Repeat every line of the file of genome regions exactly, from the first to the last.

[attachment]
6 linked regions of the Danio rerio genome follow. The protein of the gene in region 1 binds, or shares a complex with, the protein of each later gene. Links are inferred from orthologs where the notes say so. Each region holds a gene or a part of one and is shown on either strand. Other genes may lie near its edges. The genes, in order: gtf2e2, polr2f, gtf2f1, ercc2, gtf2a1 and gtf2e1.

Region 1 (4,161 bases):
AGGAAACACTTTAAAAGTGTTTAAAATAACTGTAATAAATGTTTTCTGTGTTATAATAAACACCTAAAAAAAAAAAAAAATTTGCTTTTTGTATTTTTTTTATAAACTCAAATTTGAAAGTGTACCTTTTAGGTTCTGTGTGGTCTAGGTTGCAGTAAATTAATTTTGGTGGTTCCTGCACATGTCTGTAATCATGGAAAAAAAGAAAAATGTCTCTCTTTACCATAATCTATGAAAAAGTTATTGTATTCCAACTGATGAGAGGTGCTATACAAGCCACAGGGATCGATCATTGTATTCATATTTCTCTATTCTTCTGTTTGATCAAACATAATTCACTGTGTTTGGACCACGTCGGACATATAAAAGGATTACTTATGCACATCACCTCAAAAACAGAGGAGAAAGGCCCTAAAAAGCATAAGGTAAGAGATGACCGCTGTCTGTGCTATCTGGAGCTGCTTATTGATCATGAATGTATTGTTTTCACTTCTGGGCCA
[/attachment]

6 linked regions of the Danio rerio genome follow. The protein of the gene in region 1 binds, or shares a complex with, the protein of each later gene. Links are inferred from orthologs where the notes say so. Each region holds a gene or a part of one and is shown on either strand. Other genes may lie near its edges. The genes, in order: gtf2e2, polr2f, gtf2f1, ercc2, gtf2a1 and gtf2e1.

Region 1 (4,161 bases):
AGGAAACACTTTAAAAGTGTTTAAAATAACTGTAATAAATGTTTTCTGTGTTATAATAAACACCTAAAAAAAAAAAAAAATTTGCTTTTTGTATTTTTTTTATAAACTCAAATTTGAAAGTGTACCTTTTAGGTTCTGTGTGGTCTAGGTTGCAGTAAATTAATTTTGGTGGTTCCTGCACATGTCTGTAATCATGGAAAAAAAGAAAAATGTCTCTCTTTACCATAATCTATGAAAAAGTTATTGTATTCCAACTGATGAGAGGTGCTATACAAGCCACAGGGATCGATCATTGTATTCATATTTCTCTATTCTTCTGTTTGATCAAACATAATTCACTGTGTTTGGACCACGTCGGACATATAAAAGGATTACTTATGCACATCACCTCAAAAACAGAGGAGAAAGGCCCTAAAAAGCATAAGGTAAGAGATGACCGCTGTCTGTGCTATCTGGAGCTGCTTATTGATCATGAATGTATTGTTTTCACTTCTGGGCCA